People ask me what I’m doing in a day but I don’t even know. But yeah I’m going to physical therapy, get coffee and hang out with friends. I go to bed early and get up early and have meetings about potential projects. Trying to find other stuff to do which I probably wouldn’t have done if I was skating, I live and breathe skating, it keeps me from going crazy. Now I have to find other things to stay busy. 

When and how did you start skateboarding?
I used to hang out with this group of boys when I was younger, there was always different things like BMX, inline skating, skateboarding. I was always running around with these boys and I was a follower so I always did what they did. When they started skating I did too. With skating I found what I wanted to do. It was something that gave me a purpose that I could do anytime, by myself or with friends.  

If you weren’t a professional skateboarder, what do you think you would have done?
I really like animals so probably a veterinarian or marine biologist, but you have to go to school for that, and I’m not really a school person. I dropped out of high school sophomore year. But I love being around animals. 

Where did you grow up? And where do you live now?
I grew up in California. I live in LA close to Echo Park, close to downtown. I have lived all over LA really since I was 18. 

What places would you recommend in LA?
It depends on what person, there’s West Hollywood but I never go because I fucking hate it, it’s awful. But when I was younger and partying I went there all the time, it’s like the gay capital. I really like the beaches south of LA like Laguna, it’s clean and nice. There’s good places all over town but everything is constantly changing, big companies are coming in and changing it and it gets expensive. I like the small dirty bars, which I don’t go to anymore really since I’m not drinking anymore, but places that are more intimate and still cheap that anyone can afford.  


When is your favourite time of the day and why?
Coffee time. I know the boys that work in the shops so I really look forward to it, I usually hang out and smoke cigarettes in the front and drinking coffee for an hour and a half and then I start my day.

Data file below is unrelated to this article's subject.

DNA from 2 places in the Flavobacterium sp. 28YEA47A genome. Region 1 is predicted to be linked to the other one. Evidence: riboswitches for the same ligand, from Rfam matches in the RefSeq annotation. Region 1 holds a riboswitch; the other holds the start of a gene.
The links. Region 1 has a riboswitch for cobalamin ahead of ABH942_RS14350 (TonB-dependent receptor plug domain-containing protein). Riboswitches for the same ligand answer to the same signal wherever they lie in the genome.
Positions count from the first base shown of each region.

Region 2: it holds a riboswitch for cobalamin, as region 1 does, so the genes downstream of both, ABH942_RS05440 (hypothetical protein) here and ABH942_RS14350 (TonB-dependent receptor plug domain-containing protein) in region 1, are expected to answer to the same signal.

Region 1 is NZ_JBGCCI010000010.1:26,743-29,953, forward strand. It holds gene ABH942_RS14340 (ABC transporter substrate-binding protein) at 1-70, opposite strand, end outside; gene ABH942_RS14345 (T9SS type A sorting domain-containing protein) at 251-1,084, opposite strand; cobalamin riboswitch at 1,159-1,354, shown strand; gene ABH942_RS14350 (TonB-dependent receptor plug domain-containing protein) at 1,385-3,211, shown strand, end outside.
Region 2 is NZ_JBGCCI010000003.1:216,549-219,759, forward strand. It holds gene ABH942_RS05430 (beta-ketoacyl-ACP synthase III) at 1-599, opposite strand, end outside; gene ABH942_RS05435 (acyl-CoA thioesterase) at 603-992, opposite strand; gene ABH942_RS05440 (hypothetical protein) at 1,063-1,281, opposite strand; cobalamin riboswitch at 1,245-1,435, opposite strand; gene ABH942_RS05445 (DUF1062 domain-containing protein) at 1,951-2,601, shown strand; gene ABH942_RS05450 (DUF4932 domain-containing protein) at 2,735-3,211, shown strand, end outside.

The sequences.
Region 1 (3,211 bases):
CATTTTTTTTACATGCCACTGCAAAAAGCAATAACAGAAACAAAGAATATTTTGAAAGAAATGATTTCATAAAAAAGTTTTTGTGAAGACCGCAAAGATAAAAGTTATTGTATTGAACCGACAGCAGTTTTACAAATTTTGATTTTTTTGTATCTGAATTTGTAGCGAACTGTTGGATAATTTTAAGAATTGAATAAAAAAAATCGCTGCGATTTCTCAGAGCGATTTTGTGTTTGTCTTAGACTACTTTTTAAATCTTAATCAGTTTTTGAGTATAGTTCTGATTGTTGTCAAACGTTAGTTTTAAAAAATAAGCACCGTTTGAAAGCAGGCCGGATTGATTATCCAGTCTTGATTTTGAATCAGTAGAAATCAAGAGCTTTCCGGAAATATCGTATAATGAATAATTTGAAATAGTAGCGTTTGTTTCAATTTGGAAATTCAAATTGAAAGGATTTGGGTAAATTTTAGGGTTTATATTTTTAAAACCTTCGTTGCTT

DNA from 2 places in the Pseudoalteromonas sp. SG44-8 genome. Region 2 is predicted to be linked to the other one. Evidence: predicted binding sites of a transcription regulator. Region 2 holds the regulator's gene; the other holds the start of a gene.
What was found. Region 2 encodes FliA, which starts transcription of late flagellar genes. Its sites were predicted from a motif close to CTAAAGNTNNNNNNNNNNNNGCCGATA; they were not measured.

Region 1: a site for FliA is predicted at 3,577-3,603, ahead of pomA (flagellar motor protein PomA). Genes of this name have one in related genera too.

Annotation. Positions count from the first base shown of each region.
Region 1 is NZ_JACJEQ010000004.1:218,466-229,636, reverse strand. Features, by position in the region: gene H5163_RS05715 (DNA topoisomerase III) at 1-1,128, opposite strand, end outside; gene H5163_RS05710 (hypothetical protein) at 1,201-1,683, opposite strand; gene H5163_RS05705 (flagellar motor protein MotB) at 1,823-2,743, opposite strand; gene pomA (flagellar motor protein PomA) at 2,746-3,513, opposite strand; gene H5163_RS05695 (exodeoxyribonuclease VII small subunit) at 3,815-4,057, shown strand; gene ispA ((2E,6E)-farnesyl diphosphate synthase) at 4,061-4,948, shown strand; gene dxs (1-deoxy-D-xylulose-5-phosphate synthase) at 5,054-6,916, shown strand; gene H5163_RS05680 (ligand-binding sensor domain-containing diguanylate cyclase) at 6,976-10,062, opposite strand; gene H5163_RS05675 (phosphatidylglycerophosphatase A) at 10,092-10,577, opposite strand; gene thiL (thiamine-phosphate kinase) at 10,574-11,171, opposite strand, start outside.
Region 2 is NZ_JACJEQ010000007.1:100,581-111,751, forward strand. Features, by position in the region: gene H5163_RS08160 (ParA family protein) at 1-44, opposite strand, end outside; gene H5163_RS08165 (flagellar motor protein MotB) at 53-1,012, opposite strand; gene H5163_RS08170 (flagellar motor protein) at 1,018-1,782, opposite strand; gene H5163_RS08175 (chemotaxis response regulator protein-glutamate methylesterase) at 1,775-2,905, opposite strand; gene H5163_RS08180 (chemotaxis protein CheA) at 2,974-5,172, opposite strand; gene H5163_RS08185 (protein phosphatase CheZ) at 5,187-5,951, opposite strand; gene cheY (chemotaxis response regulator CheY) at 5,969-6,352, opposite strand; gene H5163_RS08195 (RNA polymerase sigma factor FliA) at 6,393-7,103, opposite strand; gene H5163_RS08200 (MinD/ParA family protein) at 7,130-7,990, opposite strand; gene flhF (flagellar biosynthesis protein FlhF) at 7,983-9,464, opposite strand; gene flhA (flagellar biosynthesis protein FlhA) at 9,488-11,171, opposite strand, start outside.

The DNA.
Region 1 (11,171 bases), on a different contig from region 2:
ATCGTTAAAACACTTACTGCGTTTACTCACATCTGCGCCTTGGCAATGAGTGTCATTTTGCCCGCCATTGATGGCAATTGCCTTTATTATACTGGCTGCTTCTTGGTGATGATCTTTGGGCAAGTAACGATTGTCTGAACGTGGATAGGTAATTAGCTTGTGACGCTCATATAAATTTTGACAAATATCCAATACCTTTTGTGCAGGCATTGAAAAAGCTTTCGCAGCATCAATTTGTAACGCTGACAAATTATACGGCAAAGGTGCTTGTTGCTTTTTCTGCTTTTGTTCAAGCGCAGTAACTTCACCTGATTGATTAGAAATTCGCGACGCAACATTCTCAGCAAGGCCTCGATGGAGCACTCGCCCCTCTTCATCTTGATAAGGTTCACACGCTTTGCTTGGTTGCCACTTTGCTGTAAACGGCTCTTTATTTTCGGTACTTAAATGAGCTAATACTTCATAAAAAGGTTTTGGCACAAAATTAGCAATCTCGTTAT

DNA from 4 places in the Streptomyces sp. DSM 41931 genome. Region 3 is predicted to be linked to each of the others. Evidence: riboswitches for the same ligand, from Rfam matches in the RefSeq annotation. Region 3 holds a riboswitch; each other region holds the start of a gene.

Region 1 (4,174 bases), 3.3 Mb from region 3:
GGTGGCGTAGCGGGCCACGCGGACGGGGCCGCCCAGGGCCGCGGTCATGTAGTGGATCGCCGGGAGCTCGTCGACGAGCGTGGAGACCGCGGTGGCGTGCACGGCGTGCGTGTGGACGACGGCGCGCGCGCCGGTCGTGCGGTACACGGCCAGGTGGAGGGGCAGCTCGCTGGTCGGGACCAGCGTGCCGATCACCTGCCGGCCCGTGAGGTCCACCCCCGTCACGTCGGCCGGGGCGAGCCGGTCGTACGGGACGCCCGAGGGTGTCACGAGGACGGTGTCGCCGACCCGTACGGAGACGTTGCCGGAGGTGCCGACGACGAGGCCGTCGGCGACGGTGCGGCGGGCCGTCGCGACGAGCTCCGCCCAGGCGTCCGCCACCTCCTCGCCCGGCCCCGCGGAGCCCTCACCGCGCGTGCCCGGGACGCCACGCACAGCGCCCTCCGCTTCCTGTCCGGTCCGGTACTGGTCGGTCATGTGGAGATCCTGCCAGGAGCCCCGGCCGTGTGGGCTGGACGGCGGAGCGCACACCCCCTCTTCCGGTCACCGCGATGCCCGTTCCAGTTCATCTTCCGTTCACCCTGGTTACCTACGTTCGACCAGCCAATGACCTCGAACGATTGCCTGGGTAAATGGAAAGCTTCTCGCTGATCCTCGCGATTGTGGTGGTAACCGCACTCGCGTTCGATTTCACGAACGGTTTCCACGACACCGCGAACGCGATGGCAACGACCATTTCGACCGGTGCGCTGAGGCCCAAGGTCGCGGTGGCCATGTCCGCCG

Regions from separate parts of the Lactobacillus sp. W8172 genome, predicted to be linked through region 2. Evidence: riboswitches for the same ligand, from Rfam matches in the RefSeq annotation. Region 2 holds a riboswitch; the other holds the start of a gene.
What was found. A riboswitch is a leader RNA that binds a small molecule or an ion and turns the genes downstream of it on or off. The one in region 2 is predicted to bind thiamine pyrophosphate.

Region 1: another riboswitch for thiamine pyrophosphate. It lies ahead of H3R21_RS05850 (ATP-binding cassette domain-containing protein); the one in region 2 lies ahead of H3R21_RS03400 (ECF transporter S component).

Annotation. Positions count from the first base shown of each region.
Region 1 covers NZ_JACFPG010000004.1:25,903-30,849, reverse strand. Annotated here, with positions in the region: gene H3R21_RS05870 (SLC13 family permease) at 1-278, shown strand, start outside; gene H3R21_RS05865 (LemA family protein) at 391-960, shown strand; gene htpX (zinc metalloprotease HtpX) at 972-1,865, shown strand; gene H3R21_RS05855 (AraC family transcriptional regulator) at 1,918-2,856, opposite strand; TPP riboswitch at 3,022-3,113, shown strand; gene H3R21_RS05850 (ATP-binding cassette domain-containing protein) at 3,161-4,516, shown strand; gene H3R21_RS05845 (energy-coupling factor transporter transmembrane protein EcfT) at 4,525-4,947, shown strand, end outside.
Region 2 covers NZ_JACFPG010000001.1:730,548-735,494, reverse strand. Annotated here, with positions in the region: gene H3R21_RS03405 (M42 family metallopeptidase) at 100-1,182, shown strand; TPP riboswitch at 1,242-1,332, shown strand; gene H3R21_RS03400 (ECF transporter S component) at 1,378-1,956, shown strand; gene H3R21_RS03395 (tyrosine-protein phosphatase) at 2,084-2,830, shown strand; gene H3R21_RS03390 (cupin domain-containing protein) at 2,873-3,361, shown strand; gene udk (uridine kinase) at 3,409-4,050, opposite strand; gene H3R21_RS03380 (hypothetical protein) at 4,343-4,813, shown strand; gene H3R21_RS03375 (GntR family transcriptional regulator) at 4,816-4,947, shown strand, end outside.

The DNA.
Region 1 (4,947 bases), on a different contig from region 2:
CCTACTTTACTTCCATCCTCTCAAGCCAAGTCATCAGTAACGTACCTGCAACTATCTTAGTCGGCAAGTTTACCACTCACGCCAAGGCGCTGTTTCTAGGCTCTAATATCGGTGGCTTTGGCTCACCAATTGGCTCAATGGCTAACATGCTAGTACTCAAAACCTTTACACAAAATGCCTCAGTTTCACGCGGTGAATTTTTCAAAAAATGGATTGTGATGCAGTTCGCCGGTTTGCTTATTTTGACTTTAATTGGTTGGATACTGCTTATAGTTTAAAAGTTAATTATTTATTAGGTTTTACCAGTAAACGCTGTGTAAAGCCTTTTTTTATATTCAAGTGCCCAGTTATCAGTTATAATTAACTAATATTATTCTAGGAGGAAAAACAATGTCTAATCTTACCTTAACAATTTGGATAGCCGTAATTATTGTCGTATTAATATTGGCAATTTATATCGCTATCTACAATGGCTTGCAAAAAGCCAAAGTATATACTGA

Are you on time or are you always late?
I have my moments where I’m punctual. It depends on how serious me being on time is, that decides whether I’m on time or not. I feel like it’s a part of my personality being late. But it was definitely worse when i was drinking, I didn’t care at all, but it’s getting better now when I’m not drinking and getting older.

If you could re-live one moment in your life, which one would it be?
I went to the Galapagos, I was so fortunate to go there, it’s so beautiful. I was a part of the Poseidon foundation, we went there and repaired homes that were damaged from storms and things like that. And we worked with this woman who owns the only skate, surf and mountain bike shop there so we threw contests that really brought the community together. That was a life altering experience for me that I will never forget.

What are your biggest fears? Are you afraid of something?
I have a really hard time being in a car with someone else driving. I get anxiety from that, to not have control. And to not be able to skate ever again.

How do you think people around you would describe you?
I’m sure they think that I’m loud, because I’m a little person and I have to compensate. And that I’m a good friend and dependable, at least now when I don’t drink anymore.